Carl Janes at The Secret Spot in East Atlanta Village. (Photos by Isadora Pennington)
Carl Janes at The Secret Spot in East Atlanta Village. (Photos by Isadora Pennington)

By Isadora Pennington

This is the story of an odd little building. More than that, it’s the story of the man inside – an artist by the name of Carl Janes. Tucked away on a mostly vacant lot in East Atlanta sits The Secret Spot, a charming and inconspicuous building that seems a little out of place among the bars and neighborhoods nearby.

The building at 538 Flat Shoals Ave. has had an interesting evolution throughout the years. It was originally built to be a barbecue joint in the 1950s, before being converted to a locksmith shop. The building still has remnants from those prior establishments, like the barbecue pit and counter, but the space now has a new life as an art space. These days, The Secret Spot, as it’s been dubbed, is known for housing the work of Janes as well as providing an outlet for the artistic expression of others.

The colorful exterior of The Secret Spot.

“We were hanging out at The Earl, and came around this corner when I saw the for sale sign,” Janes recalled.

At the time, the space had seen better days. Trash strewn about the property, graffiti and potholes in the parking lot were evidence the building’s untended past. Indeed, it had been all but forgotten for more than five years, and left to the elements and vagrants without much hope for revitalization. That was until Janes saw it. “I’ve got to figure out how to do something with it,” he decided.

Today, Janes has coordinated art that covers the long wall stretching alongside the property, contributed by local artists such as Squishiepuss and Catlanta. The building is painted gold, and adorned with artwork both inside and out. Local bands like Hello Ocho and Cousin Dan have performed on the roof, pleasing eager crowds gathered in the grass surrounding the building. Events are posted on The Secret Spot’s Facebook page.

Old globes are just one of the many art installations inside The Secret Spot.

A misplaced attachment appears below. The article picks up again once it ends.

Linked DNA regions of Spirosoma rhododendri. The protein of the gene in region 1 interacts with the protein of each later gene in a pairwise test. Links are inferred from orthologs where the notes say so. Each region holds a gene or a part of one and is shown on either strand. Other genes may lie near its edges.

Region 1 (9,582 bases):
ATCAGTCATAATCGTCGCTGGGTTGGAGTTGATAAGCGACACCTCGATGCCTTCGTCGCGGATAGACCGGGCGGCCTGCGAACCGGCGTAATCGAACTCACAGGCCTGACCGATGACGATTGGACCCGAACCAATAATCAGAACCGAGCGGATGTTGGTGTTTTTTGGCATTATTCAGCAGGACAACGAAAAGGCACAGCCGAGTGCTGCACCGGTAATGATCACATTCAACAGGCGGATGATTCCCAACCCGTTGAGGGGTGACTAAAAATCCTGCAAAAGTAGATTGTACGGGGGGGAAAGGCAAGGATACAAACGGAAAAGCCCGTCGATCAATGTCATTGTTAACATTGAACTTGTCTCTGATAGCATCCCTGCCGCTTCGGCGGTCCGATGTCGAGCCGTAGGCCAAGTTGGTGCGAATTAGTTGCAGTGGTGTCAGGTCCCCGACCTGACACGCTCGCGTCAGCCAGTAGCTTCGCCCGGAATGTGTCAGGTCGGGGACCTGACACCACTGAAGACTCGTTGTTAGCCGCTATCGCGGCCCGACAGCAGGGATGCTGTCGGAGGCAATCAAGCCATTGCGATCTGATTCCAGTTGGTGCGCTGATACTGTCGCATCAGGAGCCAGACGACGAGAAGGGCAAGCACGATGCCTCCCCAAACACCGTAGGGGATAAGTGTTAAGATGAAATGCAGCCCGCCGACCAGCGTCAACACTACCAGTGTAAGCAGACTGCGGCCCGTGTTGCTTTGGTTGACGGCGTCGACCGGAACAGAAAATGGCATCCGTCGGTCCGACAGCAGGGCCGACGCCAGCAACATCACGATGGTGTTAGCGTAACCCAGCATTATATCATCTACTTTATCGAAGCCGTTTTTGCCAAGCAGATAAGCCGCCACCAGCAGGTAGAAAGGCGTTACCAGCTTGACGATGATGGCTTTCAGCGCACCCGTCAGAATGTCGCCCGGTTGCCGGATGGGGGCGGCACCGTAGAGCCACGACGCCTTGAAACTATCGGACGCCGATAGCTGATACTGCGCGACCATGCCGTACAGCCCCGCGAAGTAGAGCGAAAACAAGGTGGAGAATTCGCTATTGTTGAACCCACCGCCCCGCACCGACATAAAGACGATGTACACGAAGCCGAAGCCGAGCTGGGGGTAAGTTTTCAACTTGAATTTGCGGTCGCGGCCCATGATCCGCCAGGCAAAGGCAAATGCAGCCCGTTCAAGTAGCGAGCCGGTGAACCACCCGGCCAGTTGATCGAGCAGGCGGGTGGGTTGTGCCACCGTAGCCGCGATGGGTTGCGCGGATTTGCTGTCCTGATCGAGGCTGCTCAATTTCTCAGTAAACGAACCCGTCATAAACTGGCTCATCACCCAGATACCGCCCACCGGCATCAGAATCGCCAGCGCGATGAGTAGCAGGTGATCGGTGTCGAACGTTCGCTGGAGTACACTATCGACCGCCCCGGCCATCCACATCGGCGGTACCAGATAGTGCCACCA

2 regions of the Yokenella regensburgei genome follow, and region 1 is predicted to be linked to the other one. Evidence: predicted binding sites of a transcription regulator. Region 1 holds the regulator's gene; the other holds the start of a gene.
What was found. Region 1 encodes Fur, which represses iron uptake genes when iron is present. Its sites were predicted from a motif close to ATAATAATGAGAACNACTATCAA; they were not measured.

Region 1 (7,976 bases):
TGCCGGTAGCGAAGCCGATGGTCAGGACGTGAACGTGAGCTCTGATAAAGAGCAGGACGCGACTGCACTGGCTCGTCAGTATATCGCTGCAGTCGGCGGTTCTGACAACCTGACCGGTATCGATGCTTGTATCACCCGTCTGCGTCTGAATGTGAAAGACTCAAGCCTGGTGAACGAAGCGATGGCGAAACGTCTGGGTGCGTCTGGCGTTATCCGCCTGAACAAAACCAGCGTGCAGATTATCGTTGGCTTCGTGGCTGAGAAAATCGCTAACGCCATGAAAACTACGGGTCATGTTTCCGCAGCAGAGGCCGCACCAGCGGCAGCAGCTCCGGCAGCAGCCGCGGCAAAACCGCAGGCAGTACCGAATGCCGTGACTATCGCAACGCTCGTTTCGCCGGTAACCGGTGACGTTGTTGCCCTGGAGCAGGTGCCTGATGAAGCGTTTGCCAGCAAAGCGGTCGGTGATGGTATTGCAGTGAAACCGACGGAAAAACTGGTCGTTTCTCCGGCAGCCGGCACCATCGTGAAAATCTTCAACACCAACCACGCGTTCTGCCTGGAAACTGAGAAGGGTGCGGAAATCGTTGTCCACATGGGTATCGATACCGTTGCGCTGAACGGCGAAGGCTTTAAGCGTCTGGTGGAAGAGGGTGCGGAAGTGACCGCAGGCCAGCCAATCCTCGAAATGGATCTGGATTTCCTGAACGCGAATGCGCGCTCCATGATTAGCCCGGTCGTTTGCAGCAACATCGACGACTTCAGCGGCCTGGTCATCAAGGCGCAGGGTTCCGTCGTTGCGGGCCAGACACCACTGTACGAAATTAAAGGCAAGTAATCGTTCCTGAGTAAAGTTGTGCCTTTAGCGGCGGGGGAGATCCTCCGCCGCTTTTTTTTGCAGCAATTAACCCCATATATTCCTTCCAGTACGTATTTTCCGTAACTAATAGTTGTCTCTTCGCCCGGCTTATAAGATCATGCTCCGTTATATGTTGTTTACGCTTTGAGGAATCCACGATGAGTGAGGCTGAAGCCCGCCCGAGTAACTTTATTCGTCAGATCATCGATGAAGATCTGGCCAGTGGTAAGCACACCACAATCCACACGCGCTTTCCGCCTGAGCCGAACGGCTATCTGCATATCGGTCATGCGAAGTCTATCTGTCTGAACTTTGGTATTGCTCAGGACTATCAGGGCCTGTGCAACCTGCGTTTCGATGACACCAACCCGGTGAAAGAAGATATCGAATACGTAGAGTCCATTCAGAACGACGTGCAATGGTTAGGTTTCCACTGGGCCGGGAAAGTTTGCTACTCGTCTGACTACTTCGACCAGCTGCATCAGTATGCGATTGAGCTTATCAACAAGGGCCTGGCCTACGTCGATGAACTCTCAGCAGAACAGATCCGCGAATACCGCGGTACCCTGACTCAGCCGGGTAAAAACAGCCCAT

For Janes, even the building itself is a work of art. The property has served as a haven for his never-ending personal projects, and has provided him an outlet for connecting more with other artists who call Atlanta home. “As an artist, it’s important to stay as free as possible,” he ruminated, noting that he wanted to “create a context where other people can set themselves free.”

Originally hailing from Charleston, South Carolina, Janes’ young life was marked by a steady stream of transition. His father was in the Navy, and as such he lived in many places around the world, from places as exotic as the Philippines, Europe, and Yugoslavia to major metropolitan cities in the US such as New York and Los Angeles. It was a chance meeting with an eclectic art enthusiast, someone who embodied a sort of Willy Wonka-esque love for artistic expression, who convinced a young Janes to give Atlanta a chance nearly 10 years ago.

Walking into The Secret Spot is like stepping into a time capsule, or maybe some kind of feverish dream. Artwork hangs on the walls of the front room, some still in various stages of progress. Tins of paint and spraypaint cans are stacked haphazardly just out of the way of the front door, easily accessible but not in the way. A shrine to President John F. Kennedy welcomes every visitor, its silver dollar eyes staring down each newcomer as they enter. There are oddities everywhere, from the pile of school globes resting in the corner, to the clippings from old magazines pressed under glass on top of the desk.

Janes has an affinity for American iconography.

As an artist, Janes has an affinity for mixing nostalgia, modes of currency, and pop culture with sociopolitical issues. There are several works in addition to the shrine that touches on the death of JFK, for example, and an illustration of Martin Luther King Jr. sitting on an easel adjacent to the desk. A projector sits in the space that used to be a walk-up counter, the faces of Abraham Lincoln and Sitting Bull shining onto the front door and windows.

You may have also seen Janes’ moniker, Future Ancestors, predominantly associated with murals or art exhibits in local galleries. This concept came to him when waking from a dream, and it touches on a lot of his personal opinions about existence as framed within a timeline that spans the past and future. The phrase encourages the viewer to consider the fact that they themselves might be someone’s and maybe many peoples’ ancestor one day, and how does that make you consider how you engage with the world today? How are you affected by your own family history and ancestry? Those questions run like a vein through Janes’ work, and act as a backbone to his mission as an artist.

As for the secrecy surrounding his art space, it’s something that happened naturally and has since served to keep things interesting. “The mystery is here for me too, it’s totally a dream,” he said.

Collin Kelley

Collin Kelley has been the editor of Atlanta Intown for two decades and has been a journalist and freelance writer for 35 years. He’s also an award-winning poet and novelist.